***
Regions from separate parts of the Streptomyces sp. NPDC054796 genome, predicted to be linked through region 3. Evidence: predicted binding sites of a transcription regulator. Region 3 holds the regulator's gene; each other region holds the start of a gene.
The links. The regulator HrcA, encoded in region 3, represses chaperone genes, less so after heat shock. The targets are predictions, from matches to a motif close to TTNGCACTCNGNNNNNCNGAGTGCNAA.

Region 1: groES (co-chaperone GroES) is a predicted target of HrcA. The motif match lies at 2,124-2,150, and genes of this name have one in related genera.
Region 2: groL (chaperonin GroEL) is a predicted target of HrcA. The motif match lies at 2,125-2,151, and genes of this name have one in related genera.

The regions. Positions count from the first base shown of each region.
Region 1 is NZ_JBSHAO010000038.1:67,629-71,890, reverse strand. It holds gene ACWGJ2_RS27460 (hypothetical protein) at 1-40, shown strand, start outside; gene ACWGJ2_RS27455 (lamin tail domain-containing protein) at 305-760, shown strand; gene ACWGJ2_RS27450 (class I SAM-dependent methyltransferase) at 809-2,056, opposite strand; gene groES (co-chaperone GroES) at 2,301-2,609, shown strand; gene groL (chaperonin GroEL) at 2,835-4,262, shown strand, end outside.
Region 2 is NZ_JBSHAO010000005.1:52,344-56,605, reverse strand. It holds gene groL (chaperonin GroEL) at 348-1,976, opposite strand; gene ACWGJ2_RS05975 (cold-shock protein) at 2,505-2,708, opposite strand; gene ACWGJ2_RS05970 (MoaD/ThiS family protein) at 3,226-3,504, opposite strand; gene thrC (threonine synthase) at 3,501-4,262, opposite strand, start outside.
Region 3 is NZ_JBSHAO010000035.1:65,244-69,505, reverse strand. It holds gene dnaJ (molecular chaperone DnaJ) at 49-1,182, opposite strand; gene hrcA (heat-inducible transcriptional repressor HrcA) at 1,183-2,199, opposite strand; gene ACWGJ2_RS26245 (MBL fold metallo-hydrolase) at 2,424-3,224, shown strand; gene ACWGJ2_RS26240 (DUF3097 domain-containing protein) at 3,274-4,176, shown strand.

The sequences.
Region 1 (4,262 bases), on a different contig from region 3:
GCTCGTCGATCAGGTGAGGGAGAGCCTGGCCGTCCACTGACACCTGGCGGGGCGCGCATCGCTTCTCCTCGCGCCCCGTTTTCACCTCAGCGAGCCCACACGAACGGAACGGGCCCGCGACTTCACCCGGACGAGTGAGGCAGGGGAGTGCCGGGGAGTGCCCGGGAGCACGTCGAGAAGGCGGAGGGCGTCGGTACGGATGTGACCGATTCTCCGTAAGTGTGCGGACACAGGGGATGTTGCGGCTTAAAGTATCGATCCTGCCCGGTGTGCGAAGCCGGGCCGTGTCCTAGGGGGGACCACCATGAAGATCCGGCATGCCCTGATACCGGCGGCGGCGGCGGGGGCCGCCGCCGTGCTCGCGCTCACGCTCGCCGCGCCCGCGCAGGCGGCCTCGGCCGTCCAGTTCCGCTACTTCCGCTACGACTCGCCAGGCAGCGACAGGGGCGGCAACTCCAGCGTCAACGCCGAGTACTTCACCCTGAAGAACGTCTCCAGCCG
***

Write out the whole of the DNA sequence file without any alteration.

Regions from separate parts of the Streptomyces sp. NPDC054796 genome, predicted to be linked through region 3. Evidence: predicted binding sites of a transcription regulator. Region 3 holds the regulator's gene; each other region holds the start of a gene.
The links. The regulator HrcA, encoded in region 3, represses chaperone genes, less so after heat shock. The targets are predictions, from matches to a motif close to TTNGCACTCNGNNNNNCNGAGTGCNAA.

Region 1: groES (co-chaperone GroES) is a predicted target of HrcA. The motif match lies at 2,124-2,150, and genes of this name have one in related genera.
Region 2: groL (chaperonin GroEL) is a predicted target of HrcA. The motif match lies at 2,125-2,151, and genes of this name have one in related genera.

The regions. Positions count from the first base shown of each region.
Region 1 is NZ_JBSHAO010000038.1:67,629-71,890, reverse strand. It holds gene ACWGJ2_RS27460 (hypothetical protein) at 1-40, shown strand, start outside; gene ACWGJ2_RS27455 (lamin tail domain-containing protein) at 305-760, shown strand; gene ACWGJ2_RS27450 (class I SAM-dependent methyltransferase) at 809-2,056, opposite strand; gene groES (co-chaperone GroES) at 2,301-2,609, shown strand; gene groL (chaperonin GroEL) at 2,835-4,262, shown strand, end outside.
Region 2 is NZ_JBSHAO010000005.1:52,344-56,605, reverse strand. It holds gene groL (chaperonin GroEL) at 348-1,976, opposite strand; gene ACWGJ2_RS05975 (cold-shock protein) at 2,505-2,708, opposite strand; gene ACWGJ2_RS05970 (MoaD/ThiS family protein) at 3,226-3,504, opposite strand; gene thrC (threonine synthase) at 3,501-4,262, opposite strand, start outside.
Region 3 is NZ_JBSHAO010000035.1:65,244-69,505, reverse strand. It holds gene dnaJ (molecular chaperone DnaJ) at 49-1,182, opposite strand; gene hrcA (heat-inducible transcriptional repressor HrcA) at 1,183-2,199, opposite strand; gene ACWGJ2_RS26245 (MBL fold metallo-hydrolase) at 2,424-3,224, shown strand; gene ACWGJ2_RS26240 (DUF3097 domain-containing protein) at 3,274-4,176, shown strand.

The sequences.
Region 1 (4,262 bases), on a different contig from region 3:
GCTCGTCGATCAGGTGAGGGAGAGCCTGGCCGTCCACTGACACCTGGCGGGGCGCGCATCGCTTCTCCTCGCGCCCCGTTTTCACCTCAGCGAGCCCACACGAACGGAACGGGCCCGCGACTTCACCCGGACGAGTGAGGCAGGGGAGTGCCGGGGAGTGCCCGGGAGCACGTCGAGAAGGCGGAGGGCGTCGGTACGGATGTGACCGATTCTCCGTAAGTGTGCGGACACAGGGGATGTTGCGGCTTAAAGTATCGATCCTGCCCGGTGTGCGAAGCCGGGCCGTGTCCTAGGGGGGACCACCATGAAGATCCGGCATGCCCTGATACCGGCGGCGGCGGCGGGGGCCGCCGCCGTGCTCGCGCTCACGCTCGCCGCGCCCGCGCAGGCGGCCTCGGCCGTCCAGTTCCGCTACTTCCGCTACGACTCGCCAGGCAGCGACAGGGGCGGCAACTCCAGCGTCAACGCCGAGTACTTCACCCTGAAGAACGTCTCCAGCCG